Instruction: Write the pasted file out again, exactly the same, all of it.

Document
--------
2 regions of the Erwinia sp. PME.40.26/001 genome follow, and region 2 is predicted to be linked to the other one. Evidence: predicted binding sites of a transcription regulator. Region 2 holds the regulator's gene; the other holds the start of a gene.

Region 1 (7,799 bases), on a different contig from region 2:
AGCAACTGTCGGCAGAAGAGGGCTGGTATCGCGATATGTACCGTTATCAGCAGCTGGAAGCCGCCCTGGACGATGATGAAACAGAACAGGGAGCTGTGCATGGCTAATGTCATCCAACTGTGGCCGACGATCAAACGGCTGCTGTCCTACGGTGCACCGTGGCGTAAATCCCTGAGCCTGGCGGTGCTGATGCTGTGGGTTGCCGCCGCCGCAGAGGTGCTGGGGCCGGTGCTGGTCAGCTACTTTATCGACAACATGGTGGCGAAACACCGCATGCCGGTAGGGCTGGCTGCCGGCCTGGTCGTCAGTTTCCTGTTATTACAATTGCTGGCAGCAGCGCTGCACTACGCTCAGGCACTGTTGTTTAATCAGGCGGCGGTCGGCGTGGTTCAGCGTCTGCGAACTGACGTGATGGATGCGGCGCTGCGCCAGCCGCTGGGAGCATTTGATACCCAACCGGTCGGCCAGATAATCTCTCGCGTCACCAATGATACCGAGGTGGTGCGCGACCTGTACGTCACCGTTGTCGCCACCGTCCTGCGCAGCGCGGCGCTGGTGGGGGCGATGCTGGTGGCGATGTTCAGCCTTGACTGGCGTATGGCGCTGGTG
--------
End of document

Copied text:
2 regions of the Erwinia sp. PME.40.26/001 genome follow, and region 2 is predicted to be linked to the other one. Evidence: predicted binding sites of a transcription regulator. Region 2 holds the regulator's gene; the other holds the start of a gene.

Region 1 (7,799 bases), on a different contig from region 2:
AGCAACTGTCGGCAGAAGAGGGCTGGTATCGCGATATGTACCGTTATCAGCAGCTGGAAGCCGCCCTGGACGATGATGAAACAGAACAGGGAGCTGTGCATGGCTAATGTCATCCAACTGTGGCCGACGATCAAACGGCTGCTGTCCTACGGTGCACCGTGGCGTAAATCCCTGAGCCTGGCGGTGCTGATGCTGTGGGTTGCCGCCGCCGCAGAGGTGCTGGGGCCGGTGCTGGTCAGCTACTTTATCGACAACATGGTGGCGAAACACCGCATGCCGGTAGGGCTGGCTGCCGGCCTGGTCGTCAGTTTCCTGTTATTACAATTGCTGGCAGCAGCGCTGCACTACGCTCAGGCACTGTTGTTTAATCAGGCGGCGGTCGGCGTGGTTCAGCGTCTGCGAACTGACGTGATGGATGCGGCGCTGCGCCAGCCGCTGGGAGCATTTGATACCCAACCGGTCGGCCAGATAATCTCTCGCGTCACCAATGATACCGAGGTGGTGCGCGACCTGTACGTCACCGTTGTCGCCACCGTCCTGCGCAGCGCGGCGCTGGTGGGGGCGATGCTGGTGGCGATGTTCAGCCTTGACTGGCGTATGGCGCTGGTG